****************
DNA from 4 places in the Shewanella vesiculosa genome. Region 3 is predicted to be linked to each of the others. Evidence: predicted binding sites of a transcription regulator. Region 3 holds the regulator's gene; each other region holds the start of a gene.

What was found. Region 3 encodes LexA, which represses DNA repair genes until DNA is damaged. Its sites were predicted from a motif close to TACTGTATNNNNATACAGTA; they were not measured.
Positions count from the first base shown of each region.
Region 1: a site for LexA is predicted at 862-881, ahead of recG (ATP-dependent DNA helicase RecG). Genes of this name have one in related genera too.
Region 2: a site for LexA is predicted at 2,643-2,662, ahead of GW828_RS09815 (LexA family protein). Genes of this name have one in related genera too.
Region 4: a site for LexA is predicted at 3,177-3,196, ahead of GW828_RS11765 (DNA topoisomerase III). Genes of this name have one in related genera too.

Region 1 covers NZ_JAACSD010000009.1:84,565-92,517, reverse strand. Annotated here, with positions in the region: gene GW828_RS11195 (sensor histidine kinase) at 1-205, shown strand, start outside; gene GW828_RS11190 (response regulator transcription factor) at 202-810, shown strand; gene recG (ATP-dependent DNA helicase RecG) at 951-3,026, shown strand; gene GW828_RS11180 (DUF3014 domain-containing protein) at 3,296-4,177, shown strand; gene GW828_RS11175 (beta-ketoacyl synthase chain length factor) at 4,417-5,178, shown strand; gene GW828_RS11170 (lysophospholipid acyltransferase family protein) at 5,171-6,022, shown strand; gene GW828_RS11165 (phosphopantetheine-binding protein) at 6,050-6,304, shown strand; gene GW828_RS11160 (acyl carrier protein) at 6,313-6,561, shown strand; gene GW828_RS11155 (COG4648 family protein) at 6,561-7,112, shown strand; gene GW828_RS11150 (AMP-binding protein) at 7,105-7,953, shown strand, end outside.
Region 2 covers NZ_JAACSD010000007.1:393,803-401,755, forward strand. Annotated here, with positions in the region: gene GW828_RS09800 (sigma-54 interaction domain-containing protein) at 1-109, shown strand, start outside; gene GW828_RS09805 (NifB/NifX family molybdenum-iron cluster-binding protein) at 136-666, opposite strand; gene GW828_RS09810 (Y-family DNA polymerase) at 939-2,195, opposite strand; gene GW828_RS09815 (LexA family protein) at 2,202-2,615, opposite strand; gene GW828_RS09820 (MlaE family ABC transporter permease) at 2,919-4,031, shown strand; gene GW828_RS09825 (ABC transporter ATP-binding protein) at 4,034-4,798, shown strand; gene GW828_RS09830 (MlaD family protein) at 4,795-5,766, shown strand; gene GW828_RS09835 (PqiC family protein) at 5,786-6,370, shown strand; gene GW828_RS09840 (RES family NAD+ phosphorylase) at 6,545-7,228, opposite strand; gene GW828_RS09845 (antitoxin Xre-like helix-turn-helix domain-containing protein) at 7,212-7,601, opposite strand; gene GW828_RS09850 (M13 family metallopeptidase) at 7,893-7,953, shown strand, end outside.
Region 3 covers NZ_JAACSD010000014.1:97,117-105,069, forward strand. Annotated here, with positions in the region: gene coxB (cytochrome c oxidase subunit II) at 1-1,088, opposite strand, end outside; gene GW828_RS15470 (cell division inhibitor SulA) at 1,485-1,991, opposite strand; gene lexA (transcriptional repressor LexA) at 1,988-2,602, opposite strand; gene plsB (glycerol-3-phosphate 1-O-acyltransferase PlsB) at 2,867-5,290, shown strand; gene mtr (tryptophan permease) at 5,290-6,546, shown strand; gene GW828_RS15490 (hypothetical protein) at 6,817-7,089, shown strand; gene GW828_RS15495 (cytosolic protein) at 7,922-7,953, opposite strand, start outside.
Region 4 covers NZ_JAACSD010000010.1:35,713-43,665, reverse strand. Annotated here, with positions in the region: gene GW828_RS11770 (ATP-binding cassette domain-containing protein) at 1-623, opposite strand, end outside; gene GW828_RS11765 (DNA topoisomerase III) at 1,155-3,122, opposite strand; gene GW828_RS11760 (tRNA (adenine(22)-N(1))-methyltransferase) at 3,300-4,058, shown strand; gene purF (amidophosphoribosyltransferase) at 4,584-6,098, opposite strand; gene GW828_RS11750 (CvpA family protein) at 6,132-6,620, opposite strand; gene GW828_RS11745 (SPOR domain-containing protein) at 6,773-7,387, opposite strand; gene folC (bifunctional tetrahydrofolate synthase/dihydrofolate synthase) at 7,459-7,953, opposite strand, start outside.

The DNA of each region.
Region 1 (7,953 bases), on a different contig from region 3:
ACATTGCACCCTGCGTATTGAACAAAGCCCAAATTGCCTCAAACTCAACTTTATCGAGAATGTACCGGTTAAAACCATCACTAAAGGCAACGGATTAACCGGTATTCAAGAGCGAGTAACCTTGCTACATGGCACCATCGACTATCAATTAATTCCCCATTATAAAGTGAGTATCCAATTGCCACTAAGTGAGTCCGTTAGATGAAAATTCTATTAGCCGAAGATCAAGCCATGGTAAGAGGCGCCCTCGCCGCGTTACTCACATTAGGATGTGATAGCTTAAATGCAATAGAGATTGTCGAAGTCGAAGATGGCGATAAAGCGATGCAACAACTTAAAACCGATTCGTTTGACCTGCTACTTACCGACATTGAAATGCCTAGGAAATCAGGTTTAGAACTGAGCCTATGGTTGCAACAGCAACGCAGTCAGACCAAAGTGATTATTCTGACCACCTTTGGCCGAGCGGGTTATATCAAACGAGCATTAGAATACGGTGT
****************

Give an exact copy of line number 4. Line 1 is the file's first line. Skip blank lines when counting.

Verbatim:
Region 1: a site for LexA is predicted at 862-881, ahead of recG (ATP-dependent DNA helicase RecG). Genes of this name have one in related genera too.